Co-hosted by Maya Dowling-Wolfe ’23 and Esther Park ’23, the Stripped Bear podcast explores self-identity and self-love every Friday. Each month has two solo episodes—one hosted only by Dowling-Wolfe, and one hosted only by Park—one joint episode and one “wild card” episode. The podcast, which launched on January 1, covers episodes related to the Bowdoin experience and beyond, and has spanned topics from allyship to dating at Bowdoin to fatphobia.
“I think the goal of the podcast, in general, is just to amplify marginalized voices and give people a chance to tell their story,” Dowling-Wolfe said in a Zoom interview with the Orient. “I think everyone has a story and a life that no one really knows about.”
For Park, the podcast is an extension of her own contemplation of topics such as BIPOC and women’s places in college campuses and male-dominated spaces, which she had pursued through her own work in courses and YouTube videos. She hopes that the episodes also reflect a similar atmosphere as the affinity groups she belongs to at Bowdoin.
“Topics about Black women’s experiences, Asian experiences—that’s a big interest for me because those affinity groups were the avenues that really helped me cope and helped me find happiness and connection at Bowdoin,” Park said in a Zoom interview with the Orient.
The podcast began in December, after Dowling-Wolfe was inspired by her friend’s podcast,“Whitman’s So White” in November, and texted Park.
“[Park] was immediately on board,” Dowling-Wolfe said. “We wanted to change the vibe of the podcast to be more personal so we could have more creativity with it.”
Along with their shared passion for examining topics pertaining to race, gender and sexuality, Dowling-Wolfe and Park’s friendship has also been a key part of the podcast.
“I think the podcast works really well because we have such different life experiences,” Dowling-Wolfe said. “We communicate a lot, and we’re pretty honest with things that we want changed or we want fixed.”
Communication has been especially important for the pair as they’ve had to work across a nine-hour time difference, with Park Zooming in from Dubai and Dowling-Wolfe from Maine. In addition to juggling recording times, the Dowling-Wolfe and Park have had to divide production responsibilities such as editing and social media management.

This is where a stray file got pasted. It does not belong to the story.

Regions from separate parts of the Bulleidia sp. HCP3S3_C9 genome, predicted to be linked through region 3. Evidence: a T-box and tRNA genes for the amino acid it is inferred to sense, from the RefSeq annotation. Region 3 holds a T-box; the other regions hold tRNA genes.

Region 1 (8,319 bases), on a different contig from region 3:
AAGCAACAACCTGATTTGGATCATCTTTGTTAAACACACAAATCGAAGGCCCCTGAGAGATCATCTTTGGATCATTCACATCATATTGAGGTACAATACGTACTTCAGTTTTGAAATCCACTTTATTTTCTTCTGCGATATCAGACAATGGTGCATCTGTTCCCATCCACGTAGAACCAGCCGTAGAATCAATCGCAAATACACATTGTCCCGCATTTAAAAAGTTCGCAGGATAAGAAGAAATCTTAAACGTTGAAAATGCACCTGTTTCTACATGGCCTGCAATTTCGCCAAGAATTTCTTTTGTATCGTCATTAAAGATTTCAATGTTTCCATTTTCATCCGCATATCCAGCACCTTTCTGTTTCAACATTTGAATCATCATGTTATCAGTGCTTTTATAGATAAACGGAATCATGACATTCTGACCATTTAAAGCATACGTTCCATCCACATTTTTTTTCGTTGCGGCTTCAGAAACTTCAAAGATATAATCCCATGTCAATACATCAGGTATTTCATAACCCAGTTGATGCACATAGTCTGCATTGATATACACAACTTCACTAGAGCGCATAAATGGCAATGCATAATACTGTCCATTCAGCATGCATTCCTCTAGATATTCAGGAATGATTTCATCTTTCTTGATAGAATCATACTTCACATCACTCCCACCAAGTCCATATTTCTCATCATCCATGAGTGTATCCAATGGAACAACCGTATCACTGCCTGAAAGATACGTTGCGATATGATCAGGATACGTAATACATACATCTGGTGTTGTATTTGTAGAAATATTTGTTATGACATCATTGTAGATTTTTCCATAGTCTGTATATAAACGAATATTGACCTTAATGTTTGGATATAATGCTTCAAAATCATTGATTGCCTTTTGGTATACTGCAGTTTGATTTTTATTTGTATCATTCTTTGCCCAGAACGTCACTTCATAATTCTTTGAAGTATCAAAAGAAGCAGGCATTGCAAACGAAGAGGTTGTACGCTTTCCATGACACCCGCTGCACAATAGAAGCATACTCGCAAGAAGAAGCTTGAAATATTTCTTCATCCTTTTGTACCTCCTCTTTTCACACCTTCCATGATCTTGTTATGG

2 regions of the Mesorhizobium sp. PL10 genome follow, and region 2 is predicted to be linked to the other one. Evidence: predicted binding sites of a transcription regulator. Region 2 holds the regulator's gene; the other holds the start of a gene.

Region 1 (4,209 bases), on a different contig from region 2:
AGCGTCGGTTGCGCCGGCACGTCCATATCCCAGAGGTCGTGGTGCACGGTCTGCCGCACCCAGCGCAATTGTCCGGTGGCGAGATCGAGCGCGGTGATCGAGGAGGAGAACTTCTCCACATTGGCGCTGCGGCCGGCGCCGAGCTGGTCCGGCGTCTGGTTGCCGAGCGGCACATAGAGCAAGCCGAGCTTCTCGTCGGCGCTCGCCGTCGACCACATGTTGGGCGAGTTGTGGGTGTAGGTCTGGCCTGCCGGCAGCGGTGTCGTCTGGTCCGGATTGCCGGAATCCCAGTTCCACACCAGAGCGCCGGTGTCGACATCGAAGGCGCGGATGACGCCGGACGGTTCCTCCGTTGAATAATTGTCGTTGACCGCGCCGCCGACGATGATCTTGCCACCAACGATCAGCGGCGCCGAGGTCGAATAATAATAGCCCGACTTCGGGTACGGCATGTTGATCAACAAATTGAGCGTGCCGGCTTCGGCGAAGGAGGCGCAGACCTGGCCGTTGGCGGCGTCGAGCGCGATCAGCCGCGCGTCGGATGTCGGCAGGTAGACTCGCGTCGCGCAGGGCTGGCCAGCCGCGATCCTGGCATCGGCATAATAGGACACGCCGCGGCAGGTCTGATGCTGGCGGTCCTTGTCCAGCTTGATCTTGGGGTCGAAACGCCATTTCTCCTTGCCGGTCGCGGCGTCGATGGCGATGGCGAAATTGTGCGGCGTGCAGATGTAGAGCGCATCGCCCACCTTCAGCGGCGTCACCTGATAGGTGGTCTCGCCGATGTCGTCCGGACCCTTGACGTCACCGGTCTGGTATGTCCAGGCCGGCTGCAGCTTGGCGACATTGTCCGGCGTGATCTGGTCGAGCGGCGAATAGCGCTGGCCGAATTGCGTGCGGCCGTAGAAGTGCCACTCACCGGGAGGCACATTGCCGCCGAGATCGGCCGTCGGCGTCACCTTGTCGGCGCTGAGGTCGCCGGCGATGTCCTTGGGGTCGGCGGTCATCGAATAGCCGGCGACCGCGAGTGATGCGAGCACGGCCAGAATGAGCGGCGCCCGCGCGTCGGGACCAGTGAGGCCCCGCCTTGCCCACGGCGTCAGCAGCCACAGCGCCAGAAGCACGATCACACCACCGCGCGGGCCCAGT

“We’ve been sharing tips and tricks and trying to streamline the content while we take turns on editing, which is kind of hard because the editing really does have a big part in establishing the tone and the voice of the show,” Park said. We’re working on it; it’s a learning process.”
While the pair enjoy working together, both Park and Dowling-Wolfe pointed to how important their individually-hosted episodes have been to them.
“The first solo one that I did which was longing and belonging,” Park said. “The U.S. is the fourth country I’ve lived in. I’ve kind of talked about what I’ve picked up along the way and what I’ve kind of lost along the way. That was really special for me because it’s a big part of my identity and something that I feel like I don’t talk about at great lengths often.”
Dowling-Wolfe added that her first solo episode, which focused on her adoption, was valuable not just in its creation, but in the response she received afterward.
“I was really overwhelmed with the people who listened to it and who reached out,” she said. “It was just such a vulnerable moment for me, and to be met with loving kindness was amazing.”
Both Dowling-Wolfe and Park have appreciated the feedback they’ve received on social media and the support for their content.
“Yesterday I had a friend private message me on a Zoom call in our class being like, ‘Your podcast is so cool, I listened to it!’” Park said.
The pair plans to continue their podcast and to welcome guests from beyond the Bowdoin community in upcoming episodes. They look forward to continuing their podcast and to learning more about themselves, each other and these impactful topics with every new episode.
“I just want to acknowledge that we’re far from perfect, and we try to word things perfectly and to edit things to the best that we can, but we’re still learning,” Park said. “I thank everyone for their support. It’s a two-woman job and we’re trying our best.”